By Joshua Kenyon
The International Monetary Fund (IMF) is an organisation made up of 190 countries working to achieve global economic stability and growth whilst reducing poverty, by giving loans to countries in need of financial assistance. These loans often come with conditions — called conditionality — which includes fiscal consolidation, a tool that involves lowering government spending and/or increasing taxation. Though these conditions seek to ensure loan repayment and economic stability in the recipient country, their efficacy has been called into question, as they frequently undermine sovereignty, human rights, and development objectives. Protests have broken out in many recipient countries and the Covid-19 pandemic has exposed IMF’s conditionality in facilitating underfunded and understaffed health services. Many non-governmental organisations, economists, and political organisations are now calling for reform to IMF’s loan conditionality so that developing countries can regain autonomy over their domestic policies.
The economic damage of IMF conditionality
Contrary to its aim, fiscal consolidation can damage the economic output of developing countries, especially by reducing public investment in infrastructure and services. A study of 26 countries receiving IMF loans from 2016-17 showed that 23 had received loans with fiscal consolidation conditions attached. Guinea and Sierra Leone, for example, were under programmes that encouraged wage bill freezes and reductions. Despite IMF’s goal of ensuring economic stability, most of the countries that received an IMF loan from 2016-17 were repeat borrowers, suggesting conditionality to be ineffective at improving long-term debt sustainability – or even counterproductive. Most concerning is that eight countries studied had higher debt repayments as a percentage of GDP than health spending, implying that debt relief could have freed up spending to invest in underfunded health services instead.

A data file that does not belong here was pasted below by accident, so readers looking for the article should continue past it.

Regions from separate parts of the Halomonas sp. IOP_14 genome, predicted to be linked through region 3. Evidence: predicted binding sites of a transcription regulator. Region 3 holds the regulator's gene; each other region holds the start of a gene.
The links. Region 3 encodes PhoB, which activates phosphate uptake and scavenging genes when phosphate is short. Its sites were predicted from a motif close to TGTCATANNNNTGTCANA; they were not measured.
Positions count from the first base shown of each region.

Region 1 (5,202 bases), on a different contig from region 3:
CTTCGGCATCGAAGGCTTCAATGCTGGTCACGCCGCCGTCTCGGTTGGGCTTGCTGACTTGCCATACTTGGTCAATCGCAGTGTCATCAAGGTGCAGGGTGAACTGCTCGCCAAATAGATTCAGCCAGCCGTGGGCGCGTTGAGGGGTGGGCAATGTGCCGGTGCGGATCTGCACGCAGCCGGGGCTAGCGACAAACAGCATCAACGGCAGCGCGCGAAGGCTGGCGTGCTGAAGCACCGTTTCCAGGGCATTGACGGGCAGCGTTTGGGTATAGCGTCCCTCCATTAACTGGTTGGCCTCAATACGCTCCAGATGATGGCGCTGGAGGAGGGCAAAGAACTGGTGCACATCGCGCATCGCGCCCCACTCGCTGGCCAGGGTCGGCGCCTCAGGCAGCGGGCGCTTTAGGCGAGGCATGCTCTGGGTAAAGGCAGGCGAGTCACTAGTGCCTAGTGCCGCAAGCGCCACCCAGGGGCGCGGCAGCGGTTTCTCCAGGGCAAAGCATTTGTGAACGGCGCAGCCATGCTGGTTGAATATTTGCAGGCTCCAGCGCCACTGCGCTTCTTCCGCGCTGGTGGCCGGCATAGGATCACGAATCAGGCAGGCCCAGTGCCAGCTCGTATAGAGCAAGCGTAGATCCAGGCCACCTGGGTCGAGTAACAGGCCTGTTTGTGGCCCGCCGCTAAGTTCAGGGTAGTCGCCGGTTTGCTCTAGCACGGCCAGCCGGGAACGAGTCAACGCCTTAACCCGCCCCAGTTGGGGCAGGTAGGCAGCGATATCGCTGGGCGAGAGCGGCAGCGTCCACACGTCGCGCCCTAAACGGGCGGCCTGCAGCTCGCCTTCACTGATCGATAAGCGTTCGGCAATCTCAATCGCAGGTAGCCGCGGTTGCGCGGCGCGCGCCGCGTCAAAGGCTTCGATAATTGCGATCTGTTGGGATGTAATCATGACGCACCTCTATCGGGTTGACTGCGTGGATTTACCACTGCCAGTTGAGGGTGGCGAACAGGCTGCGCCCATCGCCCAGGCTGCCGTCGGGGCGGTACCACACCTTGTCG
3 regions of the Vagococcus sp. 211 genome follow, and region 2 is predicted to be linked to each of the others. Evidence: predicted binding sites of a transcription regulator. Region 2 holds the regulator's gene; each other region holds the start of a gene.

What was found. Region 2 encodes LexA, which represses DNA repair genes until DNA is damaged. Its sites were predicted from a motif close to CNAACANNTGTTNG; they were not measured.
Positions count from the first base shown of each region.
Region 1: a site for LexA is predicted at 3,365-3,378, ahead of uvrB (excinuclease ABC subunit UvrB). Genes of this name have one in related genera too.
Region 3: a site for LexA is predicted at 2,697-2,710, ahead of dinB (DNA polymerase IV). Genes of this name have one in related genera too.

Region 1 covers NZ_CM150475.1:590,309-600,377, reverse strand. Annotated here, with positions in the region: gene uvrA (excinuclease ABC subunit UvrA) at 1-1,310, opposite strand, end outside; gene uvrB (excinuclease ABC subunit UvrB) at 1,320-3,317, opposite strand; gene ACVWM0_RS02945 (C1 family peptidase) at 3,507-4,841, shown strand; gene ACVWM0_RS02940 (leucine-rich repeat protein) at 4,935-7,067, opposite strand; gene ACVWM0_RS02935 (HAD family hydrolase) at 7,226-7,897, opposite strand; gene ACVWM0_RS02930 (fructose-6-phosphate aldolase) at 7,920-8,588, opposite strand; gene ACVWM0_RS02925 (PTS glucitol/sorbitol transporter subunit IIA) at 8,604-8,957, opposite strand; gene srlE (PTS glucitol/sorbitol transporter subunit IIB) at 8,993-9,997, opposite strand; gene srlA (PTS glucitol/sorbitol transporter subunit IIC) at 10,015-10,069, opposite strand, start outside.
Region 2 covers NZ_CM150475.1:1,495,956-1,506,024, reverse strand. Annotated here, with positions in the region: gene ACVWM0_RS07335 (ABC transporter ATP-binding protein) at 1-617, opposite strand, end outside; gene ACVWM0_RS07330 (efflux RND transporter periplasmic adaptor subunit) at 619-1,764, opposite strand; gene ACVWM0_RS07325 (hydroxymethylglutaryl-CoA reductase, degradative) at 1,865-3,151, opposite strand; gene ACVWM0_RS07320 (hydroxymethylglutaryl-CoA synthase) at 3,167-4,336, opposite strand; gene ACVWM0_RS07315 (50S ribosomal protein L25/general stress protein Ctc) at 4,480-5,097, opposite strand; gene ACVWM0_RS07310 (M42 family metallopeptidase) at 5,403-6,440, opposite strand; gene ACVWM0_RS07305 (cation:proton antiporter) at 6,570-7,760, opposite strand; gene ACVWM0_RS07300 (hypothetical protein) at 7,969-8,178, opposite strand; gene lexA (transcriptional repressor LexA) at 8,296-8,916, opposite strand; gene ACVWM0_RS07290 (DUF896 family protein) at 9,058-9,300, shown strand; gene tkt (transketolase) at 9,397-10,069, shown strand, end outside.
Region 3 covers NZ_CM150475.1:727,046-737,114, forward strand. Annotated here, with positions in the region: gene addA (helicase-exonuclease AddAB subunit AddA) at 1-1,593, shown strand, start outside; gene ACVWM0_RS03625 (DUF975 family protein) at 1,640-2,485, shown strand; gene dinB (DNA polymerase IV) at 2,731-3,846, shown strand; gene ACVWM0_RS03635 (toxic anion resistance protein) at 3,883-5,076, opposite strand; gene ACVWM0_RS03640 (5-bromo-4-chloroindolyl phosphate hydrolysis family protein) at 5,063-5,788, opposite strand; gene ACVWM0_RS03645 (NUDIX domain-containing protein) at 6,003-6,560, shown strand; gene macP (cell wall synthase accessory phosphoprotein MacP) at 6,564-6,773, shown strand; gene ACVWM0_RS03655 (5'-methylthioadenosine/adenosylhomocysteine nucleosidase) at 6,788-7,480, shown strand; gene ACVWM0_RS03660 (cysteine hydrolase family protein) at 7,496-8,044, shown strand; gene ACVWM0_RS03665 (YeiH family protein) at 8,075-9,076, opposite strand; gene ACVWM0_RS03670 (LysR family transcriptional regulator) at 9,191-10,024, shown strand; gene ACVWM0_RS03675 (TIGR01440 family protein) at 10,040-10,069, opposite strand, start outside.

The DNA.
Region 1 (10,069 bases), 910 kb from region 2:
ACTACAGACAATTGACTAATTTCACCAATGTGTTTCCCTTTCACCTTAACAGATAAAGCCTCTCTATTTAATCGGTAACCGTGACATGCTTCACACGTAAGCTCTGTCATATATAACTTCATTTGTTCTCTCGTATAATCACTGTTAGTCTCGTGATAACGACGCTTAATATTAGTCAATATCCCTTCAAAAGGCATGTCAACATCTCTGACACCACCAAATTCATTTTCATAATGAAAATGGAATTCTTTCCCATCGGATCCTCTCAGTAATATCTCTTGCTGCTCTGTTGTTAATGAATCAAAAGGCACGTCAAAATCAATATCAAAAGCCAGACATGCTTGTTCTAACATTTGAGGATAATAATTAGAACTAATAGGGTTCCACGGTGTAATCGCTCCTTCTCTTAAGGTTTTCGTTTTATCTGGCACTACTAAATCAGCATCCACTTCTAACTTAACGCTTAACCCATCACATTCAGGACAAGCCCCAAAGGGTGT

Consequently, 20 of these 26 countries have experienced internal protests over the government cutbacks resulting from IMF loans. Moreover, 17 of the 18 low-income countries that received recommendations from IMF to reduce public sector employment spending are now below the nurse-population threshold of 30 nurses per 10,000 citizens advised by the World Health Organisation. This means that countries already struggling to cope with the Covid-19 pandemic must also deal with medical worker shortages, which has led to severe health outcomes.
The health sector damage of IMF conditionality
IMF’s loan conditionality has contributed to a reduction in many developing countries’ ability to respond to the Covid-19 pandemic. Many countries are now severely understaffed and do not have the health service facilities to meet the demand caused by rising Covid-19 patients. Ecuador, for example, received a $4.2bn loan in 2019, with conditions that call for fiscal consolidation of around 6% of its GDP. As a result, health sector spending was cut by 64% between 2017-2019, leading to a 4.5% decrease in public health sector employment. Unprepared and understaffed, the country has been crippled by the COVID-19 pandemic, with ECLAC estimating that Ecuador will be left with one of the highest increases in extreme poverty and inequality in the region. And despite Ecuador having the second highest excess deaths per capita worldwide, the government is still prioritising debt repayments over public health sector investment. While IMF ostensibly claims to support an increase in public health spending, a loan granted in May 2020 encourages the continuation of fiscal consolidation from 2019 to 2025, leaving the health service in Ecuador to work out how they will survive another six years of austerity.
Though IMF loans are focused towards developing countries, OECD countries maintain 63% of the vote in IMF. And despite their failures, IMF continues to impose austerity measures on countries receiving these loans. In 2015, the US Senate passed a bill that revised the voting structure of IMF, including reallocating 6% of votes to emerging economies, which increased voting power in countries such as India, Brazil, and China. The reform also means that all 24 seats are elected, compared to the previous format where US, Japan, Germany, France, and the UK all had formally appointed seats. It is apparent that further reform is needed, however, to ensure IMF is more representative of the countries who receive the loans and to avoid the disastrous effects of IMF conditionality. Many organisations are now calling for these countries to regain their autonomy and for IMF to drop the conditions that they attach to loans other than the loan repayment. In the meantime, IMF’s destructive policies continue to damage both the reputation of IMF and indeed the condition of the developing countries it claims to help.
Joshua is an undergraduate at the University of Sheffield studying Economics, and has interests in economic development.
The views expressed in this article are those of the author and do not necessarily represent the views of Development in Action.
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